Coordinate systems are simply ways to define a point in space. The Cartesian coordinate system, which has the form (*x, y*), is the most widely used coordinate system. However, it is not always the most convenient coordinate system. An alternate system is the polar coordinate system, which has the form (*r, θ*). In this system, *r* represents the distance from the origin to the point and *θ* represents the angle formed with respect to the *x*-axis.

Here, we will learn how to use this coordinate system. Also, we will learn how to convert from Cartesian to polar coordinates and vice versa.

## What are polar coordinates?

Polar coordinates are an alternate coordinate system to the Cartesian system. Polar coordinates have the form (*r*, θ), where *r* is the distance from the origin to the point and *θ* is the angle formed with respect to the *x*-axis.

This coordinate system may be more convenient when calculating the equations of motion for various mechanical systems. Many times we have objects that move in circular motion and the use of polar coordinates can simplify the equations used.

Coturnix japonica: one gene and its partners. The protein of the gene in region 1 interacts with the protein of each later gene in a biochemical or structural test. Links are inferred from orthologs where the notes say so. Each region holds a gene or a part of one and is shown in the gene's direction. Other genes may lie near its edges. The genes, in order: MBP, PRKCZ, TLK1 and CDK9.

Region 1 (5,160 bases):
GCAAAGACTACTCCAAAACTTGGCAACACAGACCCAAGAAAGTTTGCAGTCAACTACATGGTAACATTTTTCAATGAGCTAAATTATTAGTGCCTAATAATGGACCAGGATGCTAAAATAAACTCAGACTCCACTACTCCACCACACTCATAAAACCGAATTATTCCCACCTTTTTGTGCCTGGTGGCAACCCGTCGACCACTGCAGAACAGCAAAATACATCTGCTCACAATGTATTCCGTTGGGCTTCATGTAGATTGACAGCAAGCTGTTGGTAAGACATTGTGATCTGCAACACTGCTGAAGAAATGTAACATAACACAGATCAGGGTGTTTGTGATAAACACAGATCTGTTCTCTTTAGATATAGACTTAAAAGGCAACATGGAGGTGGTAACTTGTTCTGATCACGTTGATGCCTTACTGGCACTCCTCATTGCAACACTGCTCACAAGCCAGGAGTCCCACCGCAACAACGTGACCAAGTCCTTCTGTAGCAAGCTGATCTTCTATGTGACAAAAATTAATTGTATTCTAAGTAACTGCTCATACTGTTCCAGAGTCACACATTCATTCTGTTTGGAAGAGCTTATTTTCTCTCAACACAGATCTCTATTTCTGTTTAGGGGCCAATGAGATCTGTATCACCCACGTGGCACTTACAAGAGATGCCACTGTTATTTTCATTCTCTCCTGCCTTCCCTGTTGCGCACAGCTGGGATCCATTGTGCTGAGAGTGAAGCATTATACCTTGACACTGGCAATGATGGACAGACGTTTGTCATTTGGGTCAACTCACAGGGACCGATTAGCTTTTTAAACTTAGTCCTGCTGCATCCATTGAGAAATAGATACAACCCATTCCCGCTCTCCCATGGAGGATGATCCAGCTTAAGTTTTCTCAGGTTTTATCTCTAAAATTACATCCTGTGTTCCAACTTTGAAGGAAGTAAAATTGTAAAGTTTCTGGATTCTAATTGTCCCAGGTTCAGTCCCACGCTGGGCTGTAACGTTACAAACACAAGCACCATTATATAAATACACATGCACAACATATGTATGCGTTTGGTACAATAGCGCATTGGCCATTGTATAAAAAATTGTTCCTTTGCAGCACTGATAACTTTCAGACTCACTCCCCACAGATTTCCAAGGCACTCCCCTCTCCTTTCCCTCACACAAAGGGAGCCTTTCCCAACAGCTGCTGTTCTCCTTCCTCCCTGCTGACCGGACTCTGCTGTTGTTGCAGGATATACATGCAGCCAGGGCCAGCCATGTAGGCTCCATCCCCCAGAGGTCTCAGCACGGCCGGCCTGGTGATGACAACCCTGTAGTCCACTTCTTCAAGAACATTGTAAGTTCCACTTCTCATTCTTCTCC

## Examples of polar coordinates

A point in polar coordinates can be graphed by measuring the distance from the origin and measuring the angle from the *x*-axis. The diagram below represents the point $latex (4, \frac{\pi}{3})$.

The value of *r* can be both positive and negative. For example, below we have the graph of the points $latex (4, \frac{\pi}{3})$ and $latex (-4, \frac{\pi}{3})$.

We can see that if *r* is positive, the point is located in the same quadrant as the angle. On the other hand, if *r* is negative, the point is in the quadrant opposite the angle.

An important difference between Cartesian coordinates and polar coordinates is that, in Cartesian coordinates, there is only one set of coordinates for each point.

On the other hand, in polar coordinates, there is an infinite number of coordinates for each point. If we add or subtract 2π, we get an equivalent angle. For example, the following coordinates represent the same point:

$$(4, \frac{\pi}{3})=(4, -\frac{5\pi}{3})=(-4, \frac{4\pi}{3})=(-4, -\frac{2\pi}{3})$$

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## Polar to Cartesian conversion formulas

We can obtain the polar to Cartesian conversion formulas using the following diagram:

Using the diagram, we can easily see that the *x* component is found using the cosine of the angle and the y component is found using the sine of the angle:

$latex x=r~\cos(\theta)$ $latex y=r~\sin(\theta)$ |

#### EXAMPLE 1

We have the polar coordinates $latex (6, \frac{2 \pi}{3})$. What is its equivalent in Cartesian coordinates?

##### Solution

We have the values $latex r=6, ~\theta=\frac{2\pi}{3}$. Using these values along with the conversion formulas, we have:

$latex x=6 \cos(\frac{2\pi}{3})$

$latex x=-3$

$latex y=6 \sin(\frac{2\pi}{3})$

$latex y=5.2$

The Cartesian coordinates are (-3, 5.2).

#### EXAMPLE 2